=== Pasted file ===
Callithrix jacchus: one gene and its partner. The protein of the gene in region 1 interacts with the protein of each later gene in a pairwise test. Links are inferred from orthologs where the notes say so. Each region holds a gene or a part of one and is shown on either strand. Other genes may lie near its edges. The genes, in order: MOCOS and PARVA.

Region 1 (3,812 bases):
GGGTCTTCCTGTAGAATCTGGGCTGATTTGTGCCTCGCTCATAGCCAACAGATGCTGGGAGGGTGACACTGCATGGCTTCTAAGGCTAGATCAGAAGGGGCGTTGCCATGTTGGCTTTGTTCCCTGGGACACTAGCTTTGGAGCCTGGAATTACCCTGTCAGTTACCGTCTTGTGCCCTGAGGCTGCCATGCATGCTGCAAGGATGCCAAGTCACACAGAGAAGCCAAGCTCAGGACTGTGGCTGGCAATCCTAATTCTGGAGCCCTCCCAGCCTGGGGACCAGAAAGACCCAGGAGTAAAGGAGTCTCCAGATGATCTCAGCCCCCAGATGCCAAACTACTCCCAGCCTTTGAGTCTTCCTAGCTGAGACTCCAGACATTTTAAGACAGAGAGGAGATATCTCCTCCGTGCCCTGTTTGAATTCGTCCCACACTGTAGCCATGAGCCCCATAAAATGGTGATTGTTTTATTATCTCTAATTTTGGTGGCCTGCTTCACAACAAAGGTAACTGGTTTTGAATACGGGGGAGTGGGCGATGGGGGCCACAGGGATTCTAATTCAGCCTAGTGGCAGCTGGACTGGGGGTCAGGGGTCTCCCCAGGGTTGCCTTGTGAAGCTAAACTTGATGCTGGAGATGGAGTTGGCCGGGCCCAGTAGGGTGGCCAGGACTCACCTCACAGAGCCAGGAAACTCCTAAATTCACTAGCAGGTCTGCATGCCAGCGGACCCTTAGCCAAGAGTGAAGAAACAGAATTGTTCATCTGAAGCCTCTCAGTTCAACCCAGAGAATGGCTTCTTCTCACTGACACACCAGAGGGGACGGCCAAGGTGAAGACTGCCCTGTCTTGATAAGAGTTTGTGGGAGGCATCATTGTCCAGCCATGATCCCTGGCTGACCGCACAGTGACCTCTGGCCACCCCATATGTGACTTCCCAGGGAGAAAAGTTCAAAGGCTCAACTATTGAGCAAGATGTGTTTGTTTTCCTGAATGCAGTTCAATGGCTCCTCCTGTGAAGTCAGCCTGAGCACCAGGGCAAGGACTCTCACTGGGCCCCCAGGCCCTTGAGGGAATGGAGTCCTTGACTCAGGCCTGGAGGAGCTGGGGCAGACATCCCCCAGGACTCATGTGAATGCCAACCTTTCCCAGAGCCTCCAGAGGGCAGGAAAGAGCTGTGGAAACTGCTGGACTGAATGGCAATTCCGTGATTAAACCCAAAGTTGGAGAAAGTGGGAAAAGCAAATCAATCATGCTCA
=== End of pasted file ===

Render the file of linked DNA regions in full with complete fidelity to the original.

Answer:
Callithrix jacchus: one gene and its partner. The protein of the gene in region 1 interacts with the protein of each later gene in a pairwise test. Links are inferred from orthologs where the notes say so. Each region holds a gene or a part of one and is shown on either strand. Other genes may lie near its edges. The genes, in order: MOCOS and PARVA.

Region 1 (3,812 bases):
GGGTCTTCCTGTAGAATCTGGGCTGATTTGTGCCTCGCTCATAGCCAACAGATGCTGGGAGGGTGACACTGCATGGCTTCTAAGGCTAGATCAGAAGGGGCGTTGCCATGTTGGCTTTGTTCCCTGGGACACTAGCTTTGGAGCCTGGAATTACCCTGTCAGTTACCGTCTTGTGCCCTGAGGCTGCCATGCATGCTGCAAGGATGCCAAGTCACACAGAGAAGCCAAGCTCAGGACTGTGGCTGGCAATCCTAATTCTGGAGCCCTCCCAGCCTGGGGACCAGAAAGACCCAGGAGTAAAGGAGTCTCCAGATGATCTCAGCCCCCAGATGCCAAACTACTCCCAGCCTTTGAGTCTTCCTAGCTGAGACTCCAGACATTTTAAGACAGAGAGGAGATATCTCCTCCGTGCCCTGTTTGAATTCGTCCCACACTGTAGCCATGAGCCCCATAAAATGGTGATTGTTTTATTATCTCTAATTTTGGTGGCCTGCTTCACAACAAAGGTAACTGGTTTTGAATACGGGGGAGTGGGCGATGGGGGCCACAGGGATTCTAATTCAGCCTAGTGGCAGCTGGACTGGGGGTCAGGGGTCTCCCCAGGGTTGCCTTGTGAAGCTAAACTTGATGCTGGAGATGGAGTTGGCCGGGCCCAGTAGGGTGGCCAGGACTCACCTCACAGAGCCAGGAAACTCCTAAATTCACTAGCAGGTCTGCATGCCAGCGGACCCTTAGCCAAGAGTGAAGAAACAGAATTGTTCATCTGAAGCCTCTCAGTTCAACCCAGAGAATGGCTTCTTCTCACTGACACACCAGAGGGGACGGCCAAGGTGAAGACTGCCCTGTCTTGATAAGAGTTTGTGGGAGGCATCATTGTCCAGCCATGATCCCTGGCTGACCGCACAGTGACCTCTGGCCACCCCATATGTGACTTCCCAGGGAGAAAAGTTCAAAGGCTCAACTATTGAGCAAGATGTGTTTGTTTTCCTGAATGCAGTTCAATGGCTCCTCCTGTGAAGTCAGCCTGAGCACCAGGGCAAGGACTCTCACTGGGCCCCCAGGCCCTTGAGGGAATGGAGTCCTTGACTCAGGCCTGGAGGAGCTGGGGCAGACATCCCCCAGGACTCATGTGAATGCCAACCTTTCCCAGAGCCTCCAGAGGGCAGGAAAGAGCTGTGGAAACTGCTGGACTGAATGGCAATTCCGTGATTAAACCCAAAGTTGGAGAAAGTGGGAAAAGCAAATCAATCATGCTCA